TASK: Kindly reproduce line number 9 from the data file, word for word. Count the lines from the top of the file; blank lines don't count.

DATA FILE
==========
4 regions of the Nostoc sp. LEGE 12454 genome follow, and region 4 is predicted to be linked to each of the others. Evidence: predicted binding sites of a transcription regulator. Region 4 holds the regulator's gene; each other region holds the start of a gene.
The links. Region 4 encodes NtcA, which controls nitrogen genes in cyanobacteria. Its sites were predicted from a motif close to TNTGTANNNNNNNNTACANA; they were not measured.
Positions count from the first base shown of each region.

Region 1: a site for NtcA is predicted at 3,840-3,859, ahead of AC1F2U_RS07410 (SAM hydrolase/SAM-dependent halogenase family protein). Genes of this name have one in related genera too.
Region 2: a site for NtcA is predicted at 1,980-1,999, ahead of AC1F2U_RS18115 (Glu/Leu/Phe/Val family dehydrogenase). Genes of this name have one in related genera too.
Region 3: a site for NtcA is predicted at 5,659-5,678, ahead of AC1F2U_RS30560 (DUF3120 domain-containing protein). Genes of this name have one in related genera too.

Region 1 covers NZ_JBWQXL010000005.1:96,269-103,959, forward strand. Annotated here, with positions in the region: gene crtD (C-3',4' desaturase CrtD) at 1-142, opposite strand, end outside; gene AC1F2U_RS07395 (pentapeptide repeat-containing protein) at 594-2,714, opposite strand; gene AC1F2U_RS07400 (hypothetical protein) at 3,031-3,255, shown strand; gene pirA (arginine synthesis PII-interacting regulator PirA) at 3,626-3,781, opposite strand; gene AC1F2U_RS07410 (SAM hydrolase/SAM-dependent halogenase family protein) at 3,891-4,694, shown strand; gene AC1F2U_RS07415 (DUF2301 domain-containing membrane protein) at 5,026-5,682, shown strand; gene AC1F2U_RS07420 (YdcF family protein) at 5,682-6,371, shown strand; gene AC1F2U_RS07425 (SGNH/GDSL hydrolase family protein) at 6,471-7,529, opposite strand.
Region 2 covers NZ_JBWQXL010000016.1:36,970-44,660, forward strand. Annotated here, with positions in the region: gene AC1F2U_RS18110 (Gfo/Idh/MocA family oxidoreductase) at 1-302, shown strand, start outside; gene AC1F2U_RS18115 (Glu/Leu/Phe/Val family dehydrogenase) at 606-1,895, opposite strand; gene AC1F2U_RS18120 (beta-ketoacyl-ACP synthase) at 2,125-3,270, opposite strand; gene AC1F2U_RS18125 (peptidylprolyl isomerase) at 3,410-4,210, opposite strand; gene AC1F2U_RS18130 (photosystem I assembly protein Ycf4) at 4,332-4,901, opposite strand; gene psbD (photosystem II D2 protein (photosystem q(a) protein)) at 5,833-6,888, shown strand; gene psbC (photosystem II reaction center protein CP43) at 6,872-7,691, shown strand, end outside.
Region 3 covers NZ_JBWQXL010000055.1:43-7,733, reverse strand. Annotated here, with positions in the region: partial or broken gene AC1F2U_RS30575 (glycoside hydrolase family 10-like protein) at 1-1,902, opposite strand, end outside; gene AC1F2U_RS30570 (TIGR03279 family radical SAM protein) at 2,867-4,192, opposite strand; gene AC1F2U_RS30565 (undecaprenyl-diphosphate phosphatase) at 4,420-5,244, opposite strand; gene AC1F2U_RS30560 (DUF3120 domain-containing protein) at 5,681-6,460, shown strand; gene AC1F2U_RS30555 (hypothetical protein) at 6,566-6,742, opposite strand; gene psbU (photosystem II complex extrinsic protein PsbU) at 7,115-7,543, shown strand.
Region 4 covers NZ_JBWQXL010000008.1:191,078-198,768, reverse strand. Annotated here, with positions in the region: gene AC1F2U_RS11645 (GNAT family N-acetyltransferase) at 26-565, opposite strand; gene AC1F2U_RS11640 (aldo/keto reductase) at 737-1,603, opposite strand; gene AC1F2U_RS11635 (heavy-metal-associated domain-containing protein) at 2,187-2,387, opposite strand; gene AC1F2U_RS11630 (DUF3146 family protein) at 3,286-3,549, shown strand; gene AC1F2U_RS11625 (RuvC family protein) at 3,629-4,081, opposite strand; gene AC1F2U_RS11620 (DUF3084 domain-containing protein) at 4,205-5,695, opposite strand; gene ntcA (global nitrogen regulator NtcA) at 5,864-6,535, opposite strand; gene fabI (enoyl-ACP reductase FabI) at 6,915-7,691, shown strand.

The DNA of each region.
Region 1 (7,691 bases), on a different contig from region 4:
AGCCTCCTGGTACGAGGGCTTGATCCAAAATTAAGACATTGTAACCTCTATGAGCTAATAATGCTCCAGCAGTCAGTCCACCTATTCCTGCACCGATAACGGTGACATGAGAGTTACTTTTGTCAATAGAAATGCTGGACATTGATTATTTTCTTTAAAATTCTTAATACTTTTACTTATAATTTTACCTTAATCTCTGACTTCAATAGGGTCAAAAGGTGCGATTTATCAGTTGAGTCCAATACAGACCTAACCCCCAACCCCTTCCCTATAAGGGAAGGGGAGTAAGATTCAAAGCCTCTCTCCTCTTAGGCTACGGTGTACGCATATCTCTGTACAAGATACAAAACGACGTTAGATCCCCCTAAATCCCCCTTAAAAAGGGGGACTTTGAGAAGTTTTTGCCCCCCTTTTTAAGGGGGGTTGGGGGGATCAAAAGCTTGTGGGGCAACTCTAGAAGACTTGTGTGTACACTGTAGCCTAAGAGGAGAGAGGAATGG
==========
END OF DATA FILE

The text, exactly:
Region 3 covers NZ_JBWQXL010000055.1:43-7,733, reverse strand. Annotated here, with positions in the region: partial or broken gene AC1F2U_RS30575 (glycoside hydrolase family 10-like protein) at 1-1,902, opposite strand, end outside; gene AC1F2U_RS30570 (TIGR03279 family radical SAM protein) at 2,867-4,192, opposite strand; gene AC1F2U_RS30565 (undecaprenyl-diphosphate phosphatase) at 4,420-5,244, opposite strand; gene AC1F2U_RS30560 (DUF3120 domain-containing protein) at 5,681-6,460, shown strand; gene AC1F2U_RS30555 (hypothetical protein) at 6,566-6,742, opposite strand; gene psbU (photosystem II complex extrinsic protein PsbU) at 7,115-7,543, shown strand.